More Resources Being Used for Woman Missing in Plano

FAA will now allow drones to be used to find Christina Morris

Search crews are now using an unmanned aircraft to help find a 23-year-old woman who went missing in Plano. Crews say using the aircraft is much more effective than walking.

"It would take a lot of resources to cover [the search area], and we can cover it in a short amount of time," said Gene Robinson, who pilots the aircraft from the ground.

Crews are looking from every angle they possibly can to find Christina Morris, who disappeared 12 days ago.

The Federal Aviation Administration gave clearance for the search team to use the unmanned aircraft. They are allowed to fly it up to 400 feet, traveling over woods and open fields. But they only have clearance for four days.

Robinson said this operation cost about $95 per hour, about 10-times less than a manned aircraft. The drone will go up several times during the day, flying 15 minute missions. On board is a high-resolution camera, taking 100 to 200 photos as it covers a square mile in about 10 minutes.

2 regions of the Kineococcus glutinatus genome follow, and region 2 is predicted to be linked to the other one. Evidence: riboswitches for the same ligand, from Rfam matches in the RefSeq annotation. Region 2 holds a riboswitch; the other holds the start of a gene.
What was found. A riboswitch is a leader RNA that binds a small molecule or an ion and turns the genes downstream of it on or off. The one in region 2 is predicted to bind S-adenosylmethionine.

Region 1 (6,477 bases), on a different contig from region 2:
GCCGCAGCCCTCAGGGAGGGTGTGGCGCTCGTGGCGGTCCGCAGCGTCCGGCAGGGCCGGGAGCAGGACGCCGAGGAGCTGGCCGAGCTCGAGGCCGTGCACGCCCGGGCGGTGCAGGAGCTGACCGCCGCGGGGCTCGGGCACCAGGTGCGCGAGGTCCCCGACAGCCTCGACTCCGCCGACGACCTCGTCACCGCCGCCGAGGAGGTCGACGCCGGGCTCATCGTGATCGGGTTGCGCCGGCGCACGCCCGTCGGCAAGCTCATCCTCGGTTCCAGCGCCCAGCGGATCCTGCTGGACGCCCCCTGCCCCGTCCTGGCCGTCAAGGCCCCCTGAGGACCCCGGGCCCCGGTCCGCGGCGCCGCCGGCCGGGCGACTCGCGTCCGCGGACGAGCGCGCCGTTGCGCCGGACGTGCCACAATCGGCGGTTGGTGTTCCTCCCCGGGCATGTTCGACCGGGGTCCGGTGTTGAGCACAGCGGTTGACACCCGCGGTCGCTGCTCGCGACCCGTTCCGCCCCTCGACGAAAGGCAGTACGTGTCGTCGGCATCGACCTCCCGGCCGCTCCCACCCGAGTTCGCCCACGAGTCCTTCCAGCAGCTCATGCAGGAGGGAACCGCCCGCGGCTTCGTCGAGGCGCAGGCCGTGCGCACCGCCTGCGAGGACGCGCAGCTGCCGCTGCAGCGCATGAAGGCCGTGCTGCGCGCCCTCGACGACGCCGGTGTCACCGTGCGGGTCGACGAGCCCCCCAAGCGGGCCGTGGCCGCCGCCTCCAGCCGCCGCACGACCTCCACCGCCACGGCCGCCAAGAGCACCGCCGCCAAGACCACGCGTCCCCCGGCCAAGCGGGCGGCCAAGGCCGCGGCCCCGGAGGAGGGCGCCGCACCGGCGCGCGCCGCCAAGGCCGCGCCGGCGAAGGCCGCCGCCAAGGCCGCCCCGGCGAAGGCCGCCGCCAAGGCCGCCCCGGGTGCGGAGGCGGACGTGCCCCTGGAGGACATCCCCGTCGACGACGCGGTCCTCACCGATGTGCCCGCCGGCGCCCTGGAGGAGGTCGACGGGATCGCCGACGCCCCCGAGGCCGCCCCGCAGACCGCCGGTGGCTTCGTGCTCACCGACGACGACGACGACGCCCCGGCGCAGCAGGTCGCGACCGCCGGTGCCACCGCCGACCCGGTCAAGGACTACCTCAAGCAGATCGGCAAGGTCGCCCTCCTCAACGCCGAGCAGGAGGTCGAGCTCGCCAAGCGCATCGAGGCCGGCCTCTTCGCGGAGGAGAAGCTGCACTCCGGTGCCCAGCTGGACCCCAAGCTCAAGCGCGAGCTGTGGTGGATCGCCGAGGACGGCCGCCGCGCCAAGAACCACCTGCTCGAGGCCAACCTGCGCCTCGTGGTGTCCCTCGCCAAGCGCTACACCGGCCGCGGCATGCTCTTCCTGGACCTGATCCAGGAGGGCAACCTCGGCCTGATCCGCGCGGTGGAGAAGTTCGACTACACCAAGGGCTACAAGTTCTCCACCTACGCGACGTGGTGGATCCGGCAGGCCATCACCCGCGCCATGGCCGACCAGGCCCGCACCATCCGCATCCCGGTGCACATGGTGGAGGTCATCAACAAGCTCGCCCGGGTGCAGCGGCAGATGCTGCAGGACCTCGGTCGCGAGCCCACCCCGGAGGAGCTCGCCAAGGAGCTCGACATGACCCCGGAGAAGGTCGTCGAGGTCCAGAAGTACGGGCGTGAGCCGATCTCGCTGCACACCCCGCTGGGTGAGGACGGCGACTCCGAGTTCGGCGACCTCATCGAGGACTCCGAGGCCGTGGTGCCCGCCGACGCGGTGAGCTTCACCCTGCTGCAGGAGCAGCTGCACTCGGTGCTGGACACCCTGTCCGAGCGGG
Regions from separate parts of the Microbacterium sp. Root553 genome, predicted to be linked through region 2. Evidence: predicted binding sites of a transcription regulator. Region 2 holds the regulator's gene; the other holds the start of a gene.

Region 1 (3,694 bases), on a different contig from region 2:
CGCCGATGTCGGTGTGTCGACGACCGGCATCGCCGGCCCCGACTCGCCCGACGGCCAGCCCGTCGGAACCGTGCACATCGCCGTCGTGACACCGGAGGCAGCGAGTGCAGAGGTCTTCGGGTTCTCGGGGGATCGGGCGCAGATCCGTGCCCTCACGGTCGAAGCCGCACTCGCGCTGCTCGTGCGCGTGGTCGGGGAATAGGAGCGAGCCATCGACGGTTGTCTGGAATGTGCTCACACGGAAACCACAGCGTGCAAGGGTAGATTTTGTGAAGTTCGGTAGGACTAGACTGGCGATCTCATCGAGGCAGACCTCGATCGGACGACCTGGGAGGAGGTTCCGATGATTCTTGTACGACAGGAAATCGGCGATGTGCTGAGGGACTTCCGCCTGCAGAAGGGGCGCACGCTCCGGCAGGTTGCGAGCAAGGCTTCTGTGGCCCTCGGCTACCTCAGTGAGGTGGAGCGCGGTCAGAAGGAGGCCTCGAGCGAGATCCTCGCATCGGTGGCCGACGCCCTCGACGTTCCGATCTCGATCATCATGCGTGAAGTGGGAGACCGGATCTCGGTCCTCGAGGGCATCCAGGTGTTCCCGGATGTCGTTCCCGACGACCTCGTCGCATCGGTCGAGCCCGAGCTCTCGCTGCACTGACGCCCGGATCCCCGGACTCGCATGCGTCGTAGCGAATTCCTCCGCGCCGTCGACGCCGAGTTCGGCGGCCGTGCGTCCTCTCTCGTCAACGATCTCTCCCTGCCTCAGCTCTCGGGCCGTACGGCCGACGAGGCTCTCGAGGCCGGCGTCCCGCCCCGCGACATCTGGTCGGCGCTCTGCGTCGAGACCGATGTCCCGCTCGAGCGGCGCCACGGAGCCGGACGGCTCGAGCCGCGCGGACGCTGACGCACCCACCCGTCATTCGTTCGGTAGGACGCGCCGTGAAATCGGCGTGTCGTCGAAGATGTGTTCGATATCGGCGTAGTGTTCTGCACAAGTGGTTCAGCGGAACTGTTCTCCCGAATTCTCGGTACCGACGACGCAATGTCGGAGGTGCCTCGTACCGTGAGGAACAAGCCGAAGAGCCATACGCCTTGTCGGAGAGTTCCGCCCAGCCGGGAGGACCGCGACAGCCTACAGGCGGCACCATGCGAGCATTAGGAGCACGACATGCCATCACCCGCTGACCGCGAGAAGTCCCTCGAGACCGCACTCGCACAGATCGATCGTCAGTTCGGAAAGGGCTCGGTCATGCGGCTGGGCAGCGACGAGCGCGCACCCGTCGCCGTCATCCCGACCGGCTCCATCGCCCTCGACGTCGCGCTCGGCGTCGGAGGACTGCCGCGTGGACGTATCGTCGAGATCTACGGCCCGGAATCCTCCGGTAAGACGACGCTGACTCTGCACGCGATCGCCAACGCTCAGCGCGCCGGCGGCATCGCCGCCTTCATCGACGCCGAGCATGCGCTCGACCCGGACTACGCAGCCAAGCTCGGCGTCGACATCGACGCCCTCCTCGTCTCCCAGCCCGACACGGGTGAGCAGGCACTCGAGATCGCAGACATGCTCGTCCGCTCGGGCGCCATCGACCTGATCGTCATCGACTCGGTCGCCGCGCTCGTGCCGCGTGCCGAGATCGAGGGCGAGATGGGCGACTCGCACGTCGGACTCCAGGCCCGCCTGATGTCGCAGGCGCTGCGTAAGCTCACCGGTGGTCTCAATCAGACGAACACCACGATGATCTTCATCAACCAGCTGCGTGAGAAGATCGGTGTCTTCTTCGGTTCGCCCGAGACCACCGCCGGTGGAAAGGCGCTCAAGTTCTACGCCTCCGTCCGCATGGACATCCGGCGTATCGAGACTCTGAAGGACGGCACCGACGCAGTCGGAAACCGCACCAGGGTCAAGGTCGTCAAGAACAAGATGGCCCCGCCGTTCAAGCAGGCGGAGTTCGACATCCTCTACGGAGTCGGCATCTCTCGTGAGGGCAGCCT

"The images will be scanned, and we see if we see anything that shouldn't belong in the pictures," Robinson said.

So far, they have found no evidence of Morris. Plano police have no clues as to where she might be located and no suspects identified. Surveillance video captured her on camera walking to her car at The Shops at Legacy the night she disappeared.

Crews searched three days in an open area about six miles northeast of the shopping center.

"I don't want her to be out in the field," said Jonni McElroy, Morris' mother. "I believe she's not outside."

Her family believes she is being held hostage and is still alive, but they're growing impatient as they wait for somebody to come forward with answers.

"I'm begging. I'm a desperate mom right now," said McElroy. "I'm getting really mad. The anger is starting to take over."

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